Netflix contest births 'Wheeler Boys'

Film will premiere at Los Angeles Film Festival

When fledgling director Philip G. Flores heard about the Netflix Find Your Voice Film Competition in January 2009, he was skeptical. It was a new contest, with no track record, but it did promise funding and equipment for the winner's feature film project.

"We just applied on a lark, not thinking we'd win," says Flores, who collaborated on the project with producer Chase Kenney, a fellow MFA graduate from USC's film and television production program in 2008.

Win they did, and now the coming-of-age script they submitted (co-written by Flores and Max Doty) has been transformed into a full-length feature titled "The Wheeler Boys." It will have its world premiere June 25 at the Los Angeles Film Festival, which is produced by the contest's co-sponsor Film Independent.

Flores was one of more than 2,000 applicants to the competition, which was open to filmmakers who had not created and publicly screened a full-length, narrative film of 70 minutes or more. In May 2009, 10 semi-finalists were chosen and asked to submit a two- to three-minute video trailer or short based on their proposed project. Flores shot his over Memorial Day weekend 2009 in his hometown of Hemet, Calif., edited it in four days and uploaded it on to the contest's FTP site just in time to make the deadline. Two months later, he got word that the competition's blue ribbon panel of judges (James Brolin, John Sayles, Dustin Lance Black, Bruce Cohen, Dan Jinks and Stephanie Allain) had picked their project as the winner.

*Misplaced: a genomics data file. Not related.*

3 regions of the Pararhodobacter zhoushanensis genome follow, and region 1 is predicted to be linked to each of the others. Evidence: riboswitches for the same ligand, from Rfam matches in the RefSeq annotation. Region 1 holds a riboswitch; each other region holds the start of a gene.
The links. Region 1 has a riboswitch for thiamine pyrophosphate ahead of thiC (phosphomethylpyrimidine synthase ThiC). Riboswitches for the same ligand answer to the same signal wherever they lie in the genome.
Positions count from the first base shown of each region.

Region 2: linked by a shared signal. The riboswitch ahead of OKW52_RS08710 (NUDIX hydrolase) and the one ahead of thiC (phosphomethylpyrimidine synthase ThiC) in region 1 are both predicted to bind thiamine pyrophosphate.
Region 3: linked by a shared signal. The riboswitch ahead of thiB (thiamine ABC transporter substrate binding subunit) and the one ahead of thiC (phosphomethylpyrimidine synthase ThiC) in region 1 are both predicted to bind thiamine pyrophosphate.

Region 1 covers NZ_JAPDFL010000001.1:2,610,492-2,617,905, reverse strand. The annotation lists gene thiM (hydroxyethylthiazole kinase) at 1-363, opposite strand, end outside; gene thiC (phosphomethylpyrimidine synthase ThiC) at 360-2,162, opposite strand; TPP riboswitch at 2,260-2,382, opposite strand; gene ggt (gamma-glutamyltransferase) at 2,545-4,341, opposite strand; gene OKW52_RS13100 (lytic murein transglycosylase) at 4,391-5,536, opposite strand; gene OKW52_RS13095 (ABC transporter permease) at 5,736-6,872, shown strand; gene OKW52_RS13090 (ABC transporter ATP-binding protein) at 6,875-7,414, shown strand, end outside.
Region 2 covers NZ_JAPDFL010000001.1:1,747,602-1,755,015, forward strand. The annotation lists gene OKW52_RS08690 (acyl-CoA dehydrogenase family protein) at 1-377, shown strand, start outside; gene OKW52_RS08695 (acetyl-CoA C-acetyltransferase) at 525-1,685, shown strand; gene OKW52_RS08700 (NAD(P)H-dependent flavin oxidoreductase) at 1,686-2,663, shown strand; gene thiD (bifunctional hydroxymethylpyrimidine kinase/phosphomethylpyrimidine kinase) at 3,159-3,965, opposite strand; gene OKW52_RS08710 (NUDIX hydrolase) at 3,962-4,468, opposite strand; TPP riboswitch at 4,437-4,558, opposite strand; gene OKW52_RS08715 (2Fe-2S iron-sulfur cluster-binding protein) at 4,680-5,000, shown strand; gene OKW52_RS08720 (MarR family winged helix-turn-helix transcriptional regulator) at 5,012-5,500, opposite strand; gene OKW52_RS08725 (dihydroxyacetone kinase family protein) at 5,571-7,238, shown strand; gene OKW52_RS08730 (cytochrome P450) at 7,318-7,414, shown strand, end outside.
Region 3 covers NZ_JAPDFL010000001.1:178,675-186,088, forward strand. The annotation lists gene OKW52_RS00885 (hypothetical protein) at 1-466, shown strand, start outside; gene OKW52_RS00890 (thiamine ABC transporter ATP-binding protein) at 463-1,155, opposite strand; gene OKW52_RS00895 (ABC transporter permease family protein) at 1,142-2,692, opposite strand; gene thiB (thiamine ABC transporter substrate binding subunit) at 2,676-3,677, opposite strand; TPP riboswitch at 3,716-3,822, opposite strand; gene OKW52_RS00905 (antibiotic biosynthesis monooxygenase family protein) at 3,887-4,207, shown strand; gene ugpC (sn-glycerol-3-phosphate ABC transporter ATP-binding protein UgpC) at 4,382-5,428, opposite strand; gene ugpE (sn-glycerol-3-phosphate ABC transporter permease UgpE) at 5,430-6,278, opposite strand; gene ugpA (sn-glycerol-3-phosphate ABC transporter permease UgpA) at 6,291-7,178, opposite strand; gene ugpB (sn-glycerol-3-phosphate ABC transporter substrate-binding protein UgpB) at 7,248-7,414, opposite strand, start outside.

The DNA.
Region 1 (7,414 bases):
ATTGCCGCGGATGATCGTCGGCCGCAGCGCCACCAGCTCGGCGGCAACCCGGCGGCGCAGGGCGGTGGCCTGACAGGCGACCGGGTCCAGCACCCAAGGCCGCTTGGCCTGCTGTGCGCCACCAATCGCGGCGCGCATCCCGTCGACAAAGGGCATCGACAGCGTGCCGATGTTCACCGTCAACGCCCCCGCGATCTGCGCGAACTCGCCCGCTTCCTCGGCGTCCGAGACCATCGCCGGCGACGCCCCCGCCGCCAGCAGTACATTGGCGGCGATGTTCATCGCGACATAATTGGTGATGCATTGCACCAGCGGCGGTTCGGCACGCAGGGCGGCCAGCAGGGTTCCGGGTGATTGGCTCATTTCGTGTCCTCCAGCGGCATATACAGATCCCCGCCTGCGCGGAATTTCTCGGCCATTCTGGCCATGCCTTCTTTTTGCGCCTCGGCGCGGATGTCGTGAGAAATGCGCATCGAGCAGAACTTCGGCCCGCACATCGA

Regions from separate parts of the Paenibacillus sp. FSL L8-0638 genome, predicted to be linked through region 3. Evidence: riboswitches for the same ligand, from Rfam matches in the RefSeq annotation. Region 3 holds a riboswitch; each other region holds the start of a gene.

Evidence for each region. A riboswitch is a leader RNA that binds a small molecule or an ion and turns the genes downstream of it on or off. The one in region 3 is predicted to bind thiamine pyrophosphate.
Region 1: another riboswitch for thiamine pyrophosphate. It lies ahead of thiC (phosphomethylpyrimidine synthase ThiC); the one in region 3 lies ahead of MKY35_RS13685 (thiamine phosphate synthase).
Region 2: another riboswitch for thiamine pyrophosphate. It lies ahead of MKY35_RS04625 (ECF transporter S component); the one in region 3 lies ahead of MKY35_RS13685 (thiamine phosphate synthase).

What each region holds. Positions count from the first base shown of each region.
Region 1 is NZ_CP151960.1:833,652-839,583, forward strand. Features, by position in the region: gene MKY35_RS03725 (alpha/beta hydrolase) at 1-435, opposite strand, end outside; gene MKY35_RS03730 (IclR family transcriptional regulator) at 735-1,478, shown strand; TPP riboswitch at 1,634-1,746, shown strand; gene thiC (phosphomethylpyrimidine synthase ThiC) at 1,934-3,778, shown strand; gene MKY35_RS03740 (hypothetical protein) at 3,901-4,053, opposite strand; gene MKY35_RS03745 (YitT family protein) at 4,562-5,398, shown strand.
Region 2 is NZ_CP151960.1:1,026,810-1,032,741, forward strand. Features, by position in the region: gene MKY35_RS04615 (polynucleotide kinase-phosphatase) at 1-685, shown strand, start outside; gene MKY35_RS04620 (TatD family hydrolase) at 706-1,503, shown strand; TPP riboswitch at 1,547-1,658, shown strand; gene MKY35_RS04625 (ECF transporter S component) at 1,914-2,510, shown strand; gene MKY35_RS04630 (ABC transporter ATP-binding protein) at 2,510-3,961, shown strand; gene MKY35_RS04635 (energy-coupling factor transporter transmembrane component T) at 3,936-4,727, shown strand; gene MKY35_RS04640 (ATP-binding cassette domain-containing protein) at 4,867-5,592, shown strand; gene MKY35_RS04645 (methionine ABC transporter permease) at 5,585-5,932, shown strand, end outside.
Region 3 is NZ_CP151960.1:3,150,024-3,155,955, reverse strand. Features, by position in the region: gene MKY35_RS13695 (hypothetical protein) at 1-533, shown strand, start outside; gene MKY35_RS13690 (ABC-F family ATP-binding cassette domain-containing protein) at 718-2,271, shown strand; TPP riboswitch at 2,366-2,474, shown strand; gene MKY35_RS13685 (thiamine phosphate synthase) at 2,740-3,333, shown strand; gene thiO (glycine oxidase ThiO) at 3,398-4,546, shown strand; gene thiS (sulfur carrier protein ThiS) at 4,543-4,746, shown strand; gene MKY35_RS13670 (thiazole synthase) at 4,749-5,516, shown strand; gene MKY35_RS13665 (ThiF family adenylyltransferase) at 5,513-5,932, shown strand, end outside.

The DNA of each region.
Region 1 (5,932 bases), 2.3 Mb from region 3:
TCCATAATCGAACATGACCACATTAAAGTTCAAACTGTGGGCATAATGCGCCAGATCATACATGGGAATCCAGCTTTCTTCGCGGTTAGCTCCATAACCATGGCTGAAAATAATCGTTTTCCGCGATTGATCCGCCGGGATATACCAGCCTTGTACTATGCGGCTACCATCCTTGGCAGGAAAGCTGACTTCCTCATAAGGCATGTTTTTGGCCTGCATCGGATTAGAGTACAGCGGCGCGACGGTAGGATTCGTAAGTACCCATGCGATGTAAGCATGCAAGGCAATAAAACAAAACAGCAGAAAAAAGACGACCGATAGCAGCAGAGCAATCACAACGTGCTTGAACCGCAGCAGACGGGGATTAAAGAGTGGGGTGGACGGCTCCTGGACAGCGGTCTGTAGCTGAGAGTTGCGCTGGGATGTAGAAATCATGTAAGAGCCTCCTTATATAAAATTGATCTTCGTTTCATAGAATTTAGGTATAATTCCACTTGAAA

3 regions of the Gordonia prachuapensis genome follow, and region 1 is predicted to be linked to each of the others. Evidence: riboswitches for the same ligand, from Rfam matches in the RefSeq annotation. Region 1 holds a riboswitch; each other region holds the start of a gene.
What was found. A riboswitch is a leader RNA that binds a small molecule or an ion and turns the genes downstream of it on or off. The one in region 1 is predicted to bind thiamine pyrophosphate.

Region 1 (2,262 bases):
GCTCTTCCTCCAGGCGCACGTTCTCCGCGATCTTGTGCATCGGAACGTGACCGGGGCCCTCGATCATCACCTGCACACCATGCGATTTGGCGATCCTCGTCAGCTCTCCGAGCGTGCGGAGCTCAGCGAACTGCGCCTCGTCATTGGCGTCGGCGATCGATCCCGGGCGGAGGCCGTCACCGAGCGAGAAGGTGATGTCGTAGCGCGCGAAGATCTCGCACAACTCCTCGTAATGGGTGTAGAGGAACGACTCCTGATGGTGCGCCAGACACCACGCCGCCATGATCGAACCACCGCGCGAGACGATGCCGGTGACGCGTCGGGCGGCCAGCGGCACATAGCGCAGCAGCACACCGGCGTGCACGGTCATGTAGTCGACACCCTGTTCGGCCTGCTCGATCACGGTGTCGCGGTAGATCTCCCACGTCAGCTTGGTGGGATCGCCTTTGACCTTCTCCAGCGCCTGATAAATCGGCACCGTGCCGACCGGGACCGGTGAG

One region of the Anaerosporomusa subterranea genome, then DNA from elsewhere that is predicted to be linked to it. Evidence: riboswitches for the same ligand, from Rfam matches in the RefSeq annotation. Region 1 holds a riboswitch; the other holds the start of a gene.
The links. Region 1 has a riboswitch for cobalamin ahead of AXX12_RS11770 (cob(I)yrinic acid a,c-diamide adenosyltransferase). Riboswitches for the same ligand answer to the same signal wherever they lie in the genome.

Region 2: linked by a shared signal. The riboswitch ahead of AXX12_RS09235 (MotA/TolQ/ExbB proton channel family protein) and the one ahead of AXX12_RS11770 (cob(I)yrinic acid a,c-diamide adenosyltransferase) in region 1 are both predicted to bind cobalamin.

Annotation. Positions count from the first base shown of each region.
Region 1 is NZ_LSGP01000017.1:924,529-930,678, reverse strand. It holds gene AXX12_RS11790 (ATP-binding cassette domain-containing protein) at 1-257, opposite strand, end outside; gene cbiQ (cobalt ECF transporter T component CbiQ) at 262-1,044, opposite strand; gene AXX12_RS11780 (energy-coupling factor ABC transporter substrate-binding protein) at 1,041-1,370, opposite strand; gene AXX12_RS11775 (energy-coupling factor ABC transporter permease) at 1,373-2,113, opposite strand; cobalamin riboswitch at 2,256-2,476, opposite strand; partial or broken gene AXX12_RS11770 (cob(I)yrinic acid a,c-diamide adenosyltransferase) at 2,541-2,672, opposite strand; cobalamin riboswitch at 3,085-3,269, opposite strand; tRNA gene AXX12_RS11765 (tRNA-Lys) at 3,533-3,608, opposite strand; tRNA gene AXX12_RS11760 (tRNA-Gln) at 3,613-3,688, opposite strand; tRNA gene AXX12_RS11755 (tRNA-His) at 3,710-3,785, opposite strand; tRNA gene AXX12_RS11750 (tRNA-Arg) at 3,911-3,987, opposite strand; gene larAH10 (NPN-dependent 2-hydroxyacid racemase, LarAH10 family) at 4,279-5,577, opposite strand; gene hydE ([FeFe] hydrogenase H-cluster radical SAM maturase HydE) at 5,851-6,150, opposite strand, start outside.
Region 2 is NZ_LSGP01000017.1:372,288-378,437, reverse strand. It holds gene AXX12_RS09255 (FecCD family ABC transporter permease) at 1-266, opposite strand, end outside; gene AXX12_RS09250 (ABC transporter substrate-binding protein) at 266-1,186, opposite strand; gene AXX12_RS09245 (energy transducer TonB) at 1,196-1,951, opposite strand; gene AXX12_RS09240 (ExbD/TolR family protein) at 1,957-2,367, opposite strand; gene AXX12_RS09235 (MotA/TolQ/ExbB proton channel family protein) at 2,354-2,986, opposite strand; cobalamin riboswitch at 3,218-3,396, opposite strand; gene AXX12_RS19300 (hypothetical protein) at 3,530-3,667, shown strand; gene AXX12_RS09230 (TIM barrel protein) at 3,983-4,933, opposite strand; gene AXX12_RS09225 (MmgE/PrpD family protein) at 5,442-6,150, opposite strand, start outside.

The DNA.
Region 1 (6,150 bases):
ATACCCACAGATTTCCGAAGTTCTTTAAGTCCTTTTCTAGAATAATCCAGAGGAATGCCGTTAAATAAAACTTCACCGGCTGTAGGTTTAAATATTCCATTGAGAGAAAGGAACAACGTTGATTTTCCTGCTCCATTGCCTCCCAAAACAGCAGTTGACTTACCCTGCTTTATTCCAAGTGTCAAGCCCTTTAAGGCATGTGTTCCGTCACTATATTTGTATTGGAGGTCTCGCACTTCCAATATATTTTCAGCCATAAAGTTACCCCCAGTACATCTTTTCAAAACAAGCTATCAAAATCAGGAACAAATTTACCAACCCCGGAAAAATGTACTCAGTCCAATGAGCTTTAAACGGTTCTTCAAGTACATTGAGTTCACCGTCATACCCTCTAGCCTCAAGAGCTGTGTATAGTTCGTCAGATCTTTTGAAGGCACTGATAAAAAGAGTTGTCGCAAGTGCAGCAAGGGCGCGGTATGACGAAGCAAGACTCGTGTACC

Flores shot "The Wheeler Boys" in Santa Clarita, Calif., over four weeks in late December 2009 and early January, with a budget he characterizes as "under $1 million."

"The grant that Film Independent/Netflix gave us was $150,000 cash, then everything else was in-kind services (from contest co-sponsors such as Panavision)," Flores says, "but we still had to raise money from private investors to scrounge up the rest of the budget." Not that he isn't grateful. "The great thing about this contest is we actually own the film, so we're free to find distributors and sell it."
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